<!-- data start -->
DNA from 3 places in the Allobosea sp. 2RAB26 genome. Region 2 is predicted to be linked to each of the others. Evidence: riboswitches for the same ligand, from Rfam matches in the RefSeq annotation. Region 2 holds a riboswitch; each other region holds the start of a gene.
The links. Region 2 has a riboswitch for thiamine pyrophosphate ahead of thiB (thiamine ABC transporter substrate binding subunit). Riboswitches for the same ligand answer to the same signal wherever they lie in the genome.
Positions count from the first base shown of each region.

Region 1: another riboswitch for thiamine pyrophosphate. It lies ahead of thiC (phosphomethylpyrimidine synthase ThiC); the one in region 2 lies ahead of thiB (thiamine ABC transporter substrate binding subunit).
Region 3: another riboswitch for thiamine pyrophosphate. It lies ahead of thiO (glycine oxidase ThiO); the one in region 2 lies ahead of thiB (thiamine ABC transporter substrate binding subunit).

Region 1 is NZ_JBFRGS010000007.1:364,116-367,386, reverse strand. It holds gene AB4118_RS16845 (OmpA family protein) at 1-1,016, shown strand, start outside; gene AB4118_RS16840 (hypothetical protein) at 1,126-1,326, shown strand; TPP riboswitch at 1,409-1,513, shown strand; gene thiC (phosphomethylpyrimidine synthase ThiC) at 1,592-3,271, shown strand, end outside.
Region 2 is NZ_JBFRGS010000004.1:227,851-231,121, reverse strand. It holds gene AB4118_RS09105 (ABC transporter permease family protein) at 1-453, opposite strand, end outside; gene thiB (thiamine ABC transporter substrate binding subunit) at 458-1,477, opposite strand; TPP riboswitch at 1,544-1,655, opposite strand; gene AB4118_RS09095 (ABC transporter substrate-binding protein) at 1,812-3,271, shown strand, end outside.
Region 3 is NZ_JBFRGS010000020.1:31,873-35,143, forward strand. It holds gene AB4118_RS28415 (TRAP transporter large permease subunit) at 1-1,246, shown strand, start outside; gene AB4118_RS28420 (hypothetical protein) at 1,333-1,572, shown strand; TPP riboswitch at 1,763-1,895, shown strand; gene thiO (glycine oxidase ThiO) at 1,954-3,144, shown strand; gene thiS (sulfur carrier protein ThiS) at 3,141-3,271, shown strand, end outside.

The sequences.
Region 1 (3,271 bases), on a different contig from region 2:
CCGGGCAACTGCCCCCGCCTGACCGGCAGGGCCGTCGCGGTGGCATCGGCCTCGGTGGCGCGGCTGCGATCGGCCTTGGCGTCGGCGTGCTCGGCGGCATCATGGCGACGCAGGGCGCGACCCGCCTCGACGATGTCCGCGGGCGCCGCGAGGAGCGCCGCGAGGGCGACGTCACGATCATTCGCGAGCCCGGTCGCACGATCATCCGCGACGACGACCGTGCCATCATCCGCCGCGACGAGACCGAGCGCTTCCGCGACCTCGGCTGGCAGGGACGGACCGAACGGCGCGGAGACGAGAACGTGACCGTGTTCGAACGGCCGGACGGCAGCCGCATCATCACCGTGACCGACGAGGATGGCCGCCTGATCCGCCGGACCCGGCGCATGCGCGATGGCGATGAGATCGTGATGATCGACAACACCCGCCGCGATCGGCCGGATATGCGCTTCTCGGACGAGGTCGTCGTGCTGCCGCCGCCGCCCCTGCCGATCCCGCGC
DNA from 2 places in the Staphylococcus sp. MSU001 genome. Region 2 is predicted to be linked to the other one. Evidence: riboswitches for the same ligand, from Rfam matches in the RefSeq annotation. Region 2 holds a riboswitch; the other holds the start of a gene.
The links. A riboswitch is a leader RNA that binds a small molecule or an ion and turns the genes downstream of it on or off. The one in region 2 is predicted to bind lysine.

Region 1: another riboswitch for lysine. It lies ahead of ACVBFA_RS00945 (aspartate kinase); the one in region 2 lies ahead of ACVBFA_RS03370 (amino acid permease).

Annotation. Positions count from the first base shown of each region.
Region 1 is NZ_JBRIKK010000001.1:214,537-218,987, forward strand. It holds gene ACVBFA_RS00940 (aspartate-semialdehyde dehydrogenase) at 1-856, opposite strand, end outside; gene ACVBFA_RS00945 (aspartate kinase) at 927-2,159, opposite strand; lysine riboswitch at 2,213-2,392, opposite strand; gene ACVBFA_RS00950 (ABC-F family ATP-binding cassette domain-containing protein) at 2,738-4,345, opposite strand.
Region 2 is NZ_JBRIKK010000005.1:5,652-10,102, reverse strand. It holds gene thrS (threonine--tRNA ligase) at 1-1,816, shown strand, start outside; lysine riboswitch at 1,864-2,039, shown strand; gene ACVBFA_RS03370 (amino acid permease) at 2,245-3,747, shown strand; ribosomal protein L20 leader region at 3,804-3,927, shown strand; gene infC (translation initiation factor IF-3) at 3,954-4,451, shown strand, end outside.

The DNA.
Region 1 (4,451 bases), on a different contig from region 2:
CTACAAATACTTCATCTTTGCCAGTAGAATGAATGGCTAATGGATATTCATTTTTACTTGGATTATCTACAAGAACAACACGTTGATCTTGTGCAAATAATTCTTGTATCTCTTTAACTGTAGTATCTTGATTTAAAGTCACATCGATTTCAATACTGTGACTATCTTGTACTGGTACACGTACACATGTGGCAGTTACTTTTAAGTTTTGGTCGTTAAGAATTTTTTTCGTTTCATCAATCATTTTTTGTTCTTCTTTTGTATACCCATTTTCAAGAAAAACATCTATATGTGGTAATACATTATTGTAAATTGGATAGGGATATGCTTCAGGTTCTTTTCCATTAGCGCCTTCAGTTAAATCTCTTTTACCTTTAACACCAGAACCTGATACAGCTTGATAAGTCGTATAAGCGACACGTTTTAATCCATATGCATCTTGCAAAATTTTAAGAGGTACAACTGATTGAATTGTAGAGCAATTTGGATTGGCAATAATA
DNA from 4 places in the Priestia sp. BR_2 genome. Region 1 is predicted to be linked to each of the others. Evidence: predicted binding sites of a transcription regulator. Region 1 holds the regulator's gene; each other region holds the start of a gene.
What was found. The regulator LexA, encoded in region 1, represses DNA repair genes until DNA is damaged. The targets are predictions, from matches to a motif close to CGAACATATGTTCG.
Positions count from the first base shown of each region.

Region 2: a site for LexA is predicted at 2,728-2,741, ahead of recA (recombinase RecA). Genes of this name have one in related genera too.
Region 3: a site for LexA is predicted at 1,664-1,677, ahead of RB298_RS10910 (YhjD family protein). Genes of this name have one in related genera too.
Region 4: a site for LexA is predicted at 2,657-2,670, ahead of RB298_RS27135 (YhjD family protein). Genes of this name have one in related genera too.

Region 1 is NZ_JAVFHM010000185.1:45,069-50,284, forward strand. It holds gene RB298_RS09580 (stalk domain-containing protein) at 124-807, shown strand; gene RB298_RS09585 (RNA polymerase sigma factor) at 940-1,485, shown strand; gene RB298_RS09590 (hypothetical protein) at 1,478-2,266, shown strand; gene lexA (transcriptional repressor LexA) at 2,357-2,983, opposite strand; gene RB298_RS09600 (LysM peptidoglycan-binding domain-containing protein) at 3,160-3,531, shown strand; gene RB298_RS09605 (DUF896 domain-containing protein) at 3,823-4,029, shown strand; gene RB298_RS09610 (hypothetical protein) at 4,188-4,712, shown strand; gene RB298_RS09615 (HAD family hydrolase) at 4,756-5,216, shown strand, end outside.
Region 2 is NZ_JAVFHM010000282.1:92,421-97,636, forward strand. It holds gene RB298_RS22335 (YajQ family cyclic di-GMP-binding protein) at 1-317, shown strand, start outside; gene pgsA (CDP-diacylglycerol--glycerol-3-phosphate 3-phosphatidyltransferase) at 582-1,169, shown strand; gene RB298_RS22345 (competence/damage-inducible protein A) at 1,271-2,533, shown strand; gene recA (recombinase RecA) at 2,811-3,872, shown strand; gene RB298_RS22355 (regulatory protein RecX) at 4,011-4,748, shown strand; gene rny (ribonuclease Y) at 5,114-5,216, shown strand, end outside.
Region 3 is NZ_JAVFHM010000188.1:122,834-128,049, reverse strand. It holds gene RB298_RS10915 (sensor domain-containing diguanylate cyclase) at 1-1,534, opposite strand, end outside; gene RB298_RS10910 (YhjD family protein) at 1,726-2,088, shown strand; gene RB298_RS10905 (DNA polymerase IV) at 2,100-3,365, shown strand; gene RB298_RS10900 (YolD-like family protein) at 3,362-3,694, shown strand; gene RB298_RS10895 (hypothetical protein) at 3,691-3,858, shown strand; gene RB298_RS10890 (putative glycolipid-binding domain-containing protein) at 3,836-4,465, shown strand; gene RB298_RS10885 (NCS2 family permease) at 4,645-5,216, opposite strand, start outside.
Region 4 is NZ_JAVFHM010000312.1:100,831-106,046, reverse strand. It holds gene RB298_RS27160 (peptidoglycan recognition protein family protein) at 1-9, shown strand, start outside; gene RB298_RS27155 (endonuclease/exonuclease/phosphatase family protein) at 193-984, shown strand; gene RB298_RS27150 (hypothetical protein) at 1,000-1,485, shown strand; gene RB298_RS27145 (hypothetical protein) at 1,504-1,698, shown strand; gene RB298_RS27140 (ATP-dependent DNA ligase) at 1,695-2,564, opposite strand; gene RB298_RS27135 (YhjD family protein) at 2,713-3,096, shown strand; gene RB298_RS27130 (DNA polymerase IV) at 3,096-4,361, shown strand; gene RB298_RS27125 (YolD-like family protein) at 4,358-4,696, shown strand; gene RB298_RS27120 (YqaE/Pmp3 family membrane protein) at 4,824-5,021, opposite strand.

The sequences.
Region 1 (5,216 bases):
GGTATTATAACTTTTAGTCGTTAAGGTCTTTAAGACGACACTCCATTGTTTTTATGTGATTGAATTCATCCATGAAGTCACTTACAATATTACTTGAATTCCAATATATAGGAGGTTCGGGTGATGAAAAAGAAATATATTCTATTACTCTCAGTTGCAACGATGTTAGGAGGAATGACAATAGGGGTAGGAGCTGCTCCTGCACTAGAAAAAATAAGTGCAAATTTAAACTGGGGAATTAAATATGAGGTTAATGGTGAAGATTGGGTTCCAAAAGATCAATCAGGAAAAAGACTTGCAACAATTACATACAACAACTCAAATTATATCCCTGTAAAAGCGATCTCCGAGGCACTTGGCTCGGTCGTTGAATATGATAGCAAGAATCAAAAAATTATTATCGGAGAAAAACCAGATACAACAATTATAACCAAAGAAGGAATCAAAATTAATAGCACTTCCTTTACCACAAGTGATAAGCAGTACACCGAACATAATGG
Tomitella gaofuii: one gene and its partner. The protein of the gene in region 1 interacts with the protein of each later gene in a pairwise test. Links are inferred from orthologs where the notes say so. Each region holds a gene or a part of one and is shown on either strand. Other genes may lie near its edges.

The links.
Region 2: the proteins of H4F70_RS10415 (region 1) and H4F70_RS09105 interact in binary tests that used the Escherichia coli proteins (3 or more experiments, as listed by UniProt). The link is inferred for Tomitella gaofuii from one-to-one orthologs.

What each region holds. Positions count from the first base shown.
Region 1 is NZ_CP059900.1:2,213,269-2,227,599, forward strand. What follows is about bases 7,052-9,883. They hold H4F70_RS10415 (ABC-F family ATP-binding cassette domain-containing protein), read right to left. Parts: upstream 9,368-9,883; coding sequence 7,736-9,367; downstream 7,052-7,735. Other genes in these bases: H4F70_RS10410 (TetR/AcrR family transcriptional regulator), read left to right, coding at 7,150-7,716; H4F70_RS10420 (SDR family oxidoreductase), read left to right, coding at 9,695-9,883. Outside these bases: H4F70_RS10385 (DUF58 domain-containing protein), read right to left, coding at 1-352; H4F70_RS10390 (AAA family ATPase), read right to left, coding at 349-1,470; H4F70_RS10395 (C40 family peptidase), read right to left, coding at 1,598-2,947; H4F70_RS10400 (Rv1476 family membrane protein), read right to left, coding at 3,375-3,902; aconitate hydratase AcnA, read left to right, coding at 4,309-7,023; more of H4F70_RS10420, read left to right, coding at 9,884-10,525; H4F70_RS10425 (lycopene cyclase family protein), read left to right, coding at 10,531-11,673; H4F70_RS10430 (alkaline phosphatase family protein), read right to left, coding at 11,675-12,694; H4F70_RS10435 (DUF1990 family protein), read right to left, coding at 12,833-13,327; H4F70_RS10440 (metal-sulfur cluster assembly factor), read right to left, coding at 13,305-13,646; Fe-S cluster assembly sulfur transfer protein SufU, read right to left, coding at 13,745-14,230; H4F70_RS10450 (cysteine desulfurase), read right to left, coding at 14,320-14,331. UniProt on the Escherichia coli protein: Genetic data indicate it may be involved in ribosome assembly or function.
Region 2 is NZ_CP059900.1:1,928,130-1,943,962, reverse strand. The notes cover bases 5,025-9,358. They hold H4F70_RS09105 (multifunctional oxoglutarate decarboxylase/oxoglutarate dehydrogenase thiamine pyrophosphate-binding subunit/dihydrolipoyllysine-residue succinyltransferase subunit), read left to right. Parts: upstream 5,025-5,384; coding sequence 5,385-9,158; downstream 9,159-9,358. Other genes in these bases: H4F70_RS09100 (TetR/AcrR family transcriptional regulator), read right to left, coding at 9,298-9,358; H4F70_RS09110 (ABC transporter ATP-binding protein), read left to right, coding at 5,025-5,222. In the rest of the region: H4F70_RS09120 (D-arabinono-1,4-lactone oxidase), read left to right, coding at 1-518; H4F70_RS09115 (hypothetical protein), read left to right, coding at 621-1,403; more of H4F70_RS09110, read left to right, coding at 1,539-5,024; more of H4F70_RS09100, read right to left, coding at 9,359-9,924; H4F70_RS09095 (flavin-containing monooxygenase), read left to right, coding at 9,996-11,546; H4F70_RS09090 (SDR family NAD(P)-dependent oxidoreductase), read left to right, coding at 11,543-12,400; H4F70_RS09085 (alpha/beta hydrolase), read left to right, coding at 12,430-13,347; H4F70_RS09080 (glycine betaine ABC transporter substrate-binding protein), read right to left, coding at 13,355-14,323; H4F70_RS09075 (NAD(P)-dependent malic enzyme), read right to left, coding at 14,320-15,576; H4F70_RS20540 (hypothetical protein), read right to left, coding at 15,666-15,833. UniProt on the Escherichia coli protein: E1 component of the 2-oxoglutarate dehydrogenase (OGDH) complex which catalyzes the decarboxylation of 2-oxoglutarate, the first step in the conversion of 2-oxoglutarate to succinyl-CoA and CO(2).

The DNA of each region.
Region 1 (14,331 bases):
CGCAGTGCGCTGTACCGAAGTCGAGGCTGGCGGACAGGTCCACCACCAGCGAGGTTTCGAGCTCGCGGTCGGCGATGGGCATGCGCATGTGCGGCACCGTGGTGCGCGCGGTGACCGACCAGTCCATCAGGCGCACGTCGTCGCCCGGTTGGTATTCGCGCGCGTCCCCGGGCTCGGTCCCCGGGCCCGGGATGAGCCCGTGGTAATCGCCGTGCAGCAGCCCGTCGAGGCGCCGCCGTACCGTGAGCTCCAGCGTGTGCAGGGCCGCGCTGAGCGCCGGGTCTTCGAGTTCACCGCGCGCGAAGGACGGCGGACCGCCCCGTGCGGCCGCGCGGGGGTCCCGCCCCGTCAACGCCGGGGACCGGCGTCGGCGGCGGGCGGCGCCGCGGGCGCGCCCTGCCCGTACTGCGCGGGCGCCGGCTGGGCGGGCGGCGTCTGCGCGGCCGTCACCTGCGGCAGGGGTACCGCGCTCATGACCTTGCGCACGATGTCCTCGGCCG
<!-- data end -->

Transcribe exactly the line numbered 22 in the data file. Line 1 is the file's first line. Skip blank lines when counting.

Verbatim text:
What was found. The regulator LexA, encoded in region 1, represses DNA repair genes until DNA is damaged. The targets are predictions, from matches to a motif close to CGAACATATGTTCG.